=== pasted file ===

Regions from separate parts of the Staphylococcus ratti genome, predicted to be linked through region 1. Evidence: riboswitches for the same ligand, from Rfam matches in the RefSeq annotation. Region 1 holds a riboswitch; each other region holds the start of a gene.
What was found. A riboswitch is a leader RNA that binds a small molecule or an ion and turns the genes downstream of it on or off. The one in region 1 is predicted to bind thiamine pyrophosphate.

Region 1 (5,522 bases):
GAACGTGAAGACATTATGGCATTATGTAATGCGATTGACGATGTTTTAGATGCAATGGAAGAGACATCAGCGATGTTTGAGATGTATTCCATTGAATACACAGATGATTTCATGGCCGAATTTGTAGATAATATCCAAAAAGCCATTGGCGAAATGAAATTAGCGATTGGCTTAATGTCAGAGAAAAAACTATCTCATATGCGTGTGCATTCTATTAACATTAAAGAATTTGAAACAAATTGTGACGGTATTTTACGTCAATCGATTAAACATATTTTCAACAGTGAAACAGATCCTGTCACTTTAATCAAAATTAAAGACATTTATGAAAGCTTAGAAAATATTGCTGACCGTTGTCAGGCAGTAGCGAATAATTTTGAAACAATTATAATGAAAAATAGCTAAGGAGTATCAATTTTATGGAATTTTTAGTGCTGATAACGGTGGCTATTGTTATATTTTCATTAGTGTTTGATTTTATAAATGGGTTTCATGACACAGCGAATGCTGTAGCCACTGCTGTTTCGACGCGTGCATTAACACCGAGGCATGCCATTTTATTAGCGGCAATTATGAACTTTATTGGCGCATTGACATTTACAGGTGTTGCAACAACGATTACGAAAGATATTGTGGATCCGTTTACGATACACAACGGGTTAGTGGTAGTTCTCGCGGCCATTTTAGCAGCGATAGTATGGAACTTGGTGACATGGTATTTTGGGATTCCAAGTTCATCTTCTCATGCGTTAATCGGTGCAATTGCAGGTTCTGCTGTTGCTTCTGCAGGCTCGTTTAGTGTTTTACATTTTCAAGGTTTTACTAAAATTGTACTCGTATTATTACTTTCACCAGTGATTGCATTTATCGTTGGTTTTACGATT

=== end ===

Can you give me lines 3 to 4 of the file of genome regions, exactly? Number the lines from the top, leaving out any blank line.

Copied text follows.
Region 1 (5,522 bases):
GAACGTGAAGACATTATGGCATTATGTAATGCGATTGACGATGTTTTAGATGCAATGGAAGAGACATCAGCGATGTTTGAGATGTATTCCATTGAATACACAGATGATTTCATGGCCGAATTTGTAGATAATATCCAAAAAGCCATTGGCGAAATGAAATTAGCGATTGGCTTAATGTCAGAGAAAAAACTATCTCATATGCGTGTGCATTCTATTAACATTAAAGAATTTGAAACAAATTGTGACGGTATTTTACGTCAATCGATTAAACATATTTTCAACAGTGAAACAGATCCTGTCACTTTAATCAAAATTAAAGACATTTATGAAAGCTTAGAAAATATTGCTGACCGTTGTCAGGCAGTAGCGAATAATTTTGAAACAATTATAATGAAAAATAGCTAAGGAGTATCAATTTTATGGAATTTTTAGTGCTGATAACGGTGGCTATTGTTATATTTTCATTAGTGTTTGATTTTATAAATGGGTTTCATGACACAGCGAATGCTGTAGCCACTGCTGTTTCGACGCGTGCATTAACACCGAGGCATGCCATTTTATTAGCGGCAATTATGAACTTTATTGGCGCATTGACATTTACAGGTGTTGCAACAACGATTACGAAAGATATTGTGGATCCGTTTACGATACACAACGGGTTAGTGGTAGTTCTCGCGGCCATTTTAGCAGCGATAGTATGGAACTTGGTGACATGGTATTTTGGGATTCCAAGTTCATCTTCTCATGCGTTAATCGGTGCAATTGCAGGTTCTGCTGTTGCTTCTGCAGGCTCGTTTAGTGTTTTACATTTTCAAGGTTTTACTAAAATTGTACTCGTATTATTACTTTCACCAGTGATTGCATTTATCGTTGGTTTTACGATT